En la noche del 20 de octubre, cerrando una semana en que la actividad artística bullía en Bogotá por la última feria de arte, la galería Casas Reigner inauguraba una muestra colectiva en homenaje a la artista Beatríz González. La exposición Empatía estaba estructurada alrededor de “una afinidad e identificación conceptual entre González y los artistas participantes”.

En la mitad de la sala sur de la galería había una pieza de Doris Salcedo: una suerte de silla, escala uno a uno, tajada por la mitad y abierta a manera de bisagra sobre sí misma. La apariencia frágil de la pieza contrastaba con la solidez robusta del material del que estaba hecha; fundida en acero inoxidable color plata, la silla tenía  una densidad extraña que desmentía físicamente la inestabilidad que le atribuía el ojo a primera vista. Esta característica formal del material se entrelazaba con su propio contenido, vulnerabilidad y fortaleza se anudaban a medida que uno se acercaba a una pieza con presencia, capaz de aguantar la mirada microscópica: la fina fundición dejaba ver las líneas de la madera y sus empates mellados; dejaba ver la vejez, el uso del mueble, su desgaste, como el del ángulo romo de los escalones de una escalera muy transitada o como la redondez de las piedras de río. En un mundo cada vez más plano, atestado de objetos tridimensionales de tres pesos, la pieza de Salcedo es una escultura en el sentido más pleno de la palabra.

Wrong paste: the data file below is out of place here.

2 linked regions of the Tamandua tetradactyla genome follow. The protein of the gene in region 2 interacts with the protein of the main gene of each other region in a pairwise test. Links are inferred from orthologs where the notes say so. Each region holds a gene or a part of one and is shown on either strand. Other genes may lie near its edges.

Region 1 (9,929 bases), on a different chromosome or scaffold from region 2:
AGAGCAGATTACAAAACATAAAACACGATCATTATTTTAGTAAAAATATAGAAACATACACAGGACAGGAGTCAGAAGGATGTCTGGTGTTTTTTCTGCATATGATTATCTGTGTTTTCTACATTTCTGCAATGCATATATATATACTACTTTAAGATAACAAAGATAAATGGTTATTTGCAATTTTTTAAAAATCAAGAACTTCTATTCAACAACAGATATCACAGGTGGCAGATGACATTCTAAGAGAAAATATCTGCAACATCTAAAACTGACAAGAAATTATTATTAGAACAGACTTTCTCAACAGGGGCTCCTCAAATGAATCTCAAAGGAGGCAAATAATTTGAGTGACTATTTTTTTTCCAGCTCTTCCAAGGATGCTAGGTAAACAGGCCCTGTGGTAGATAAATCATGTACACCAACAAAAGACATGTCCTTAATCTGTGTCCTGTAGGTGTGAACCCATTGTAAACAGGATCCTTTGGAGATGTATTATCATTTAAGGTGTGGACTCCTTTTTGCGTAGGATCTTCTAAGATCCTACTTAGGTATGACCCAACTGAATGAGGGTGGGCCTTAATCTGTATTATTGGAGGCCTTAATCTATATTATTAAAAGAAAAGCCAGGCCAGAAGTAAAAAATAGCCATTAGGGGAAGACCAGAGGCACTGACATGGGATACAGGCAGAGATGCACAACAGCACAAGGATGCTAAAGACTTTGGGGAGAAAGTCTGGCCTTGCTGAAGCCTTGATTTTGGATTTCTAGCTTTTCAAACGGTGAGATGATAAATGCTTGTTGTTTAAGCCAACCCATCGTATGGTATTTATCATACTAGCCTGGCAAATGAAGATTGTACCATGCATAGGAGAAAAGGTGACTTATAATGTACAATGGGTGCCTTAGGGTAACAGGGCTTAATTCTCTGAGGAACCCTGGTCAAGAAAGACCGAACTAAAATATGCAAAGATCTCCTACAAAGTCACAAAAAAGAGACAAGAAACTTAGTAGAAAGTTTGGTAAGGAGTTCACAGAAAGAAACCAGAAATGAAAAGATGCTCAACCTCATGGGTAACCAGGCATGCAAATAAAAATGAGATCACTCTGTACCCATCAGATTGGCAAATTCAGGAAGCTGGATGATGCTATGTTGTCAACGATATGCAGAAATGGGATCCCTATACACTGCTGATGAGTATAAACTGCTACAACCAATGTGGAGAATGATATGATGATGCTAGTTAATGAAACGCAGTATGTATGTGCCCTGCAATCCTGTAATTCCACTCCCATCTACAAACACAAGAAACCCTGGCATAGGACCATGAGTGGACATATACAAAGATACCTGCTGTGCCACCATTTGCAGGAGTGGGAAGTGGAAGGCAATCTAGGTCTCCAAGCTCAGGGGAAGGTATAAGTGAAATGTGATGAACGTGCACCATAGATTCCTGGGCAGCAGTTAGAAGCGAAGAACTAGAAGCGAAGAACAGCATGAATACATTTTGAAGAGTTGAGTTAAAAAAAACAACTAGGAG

Pero la silla no estaba sola. Tenía compañía. Y ahí entraba la teatralidad del performance: un guarda uniformado la cuidaba, no le quitaba el ojo a todo el que se acercara a la obra. El personaje sostenía en sus manos, bajo el letrero de “Seguridad Privada” de la espalda, una suerte de bolillo, su arma. El hombre, aunque amable, vigilaba la silla con celo incorruptible.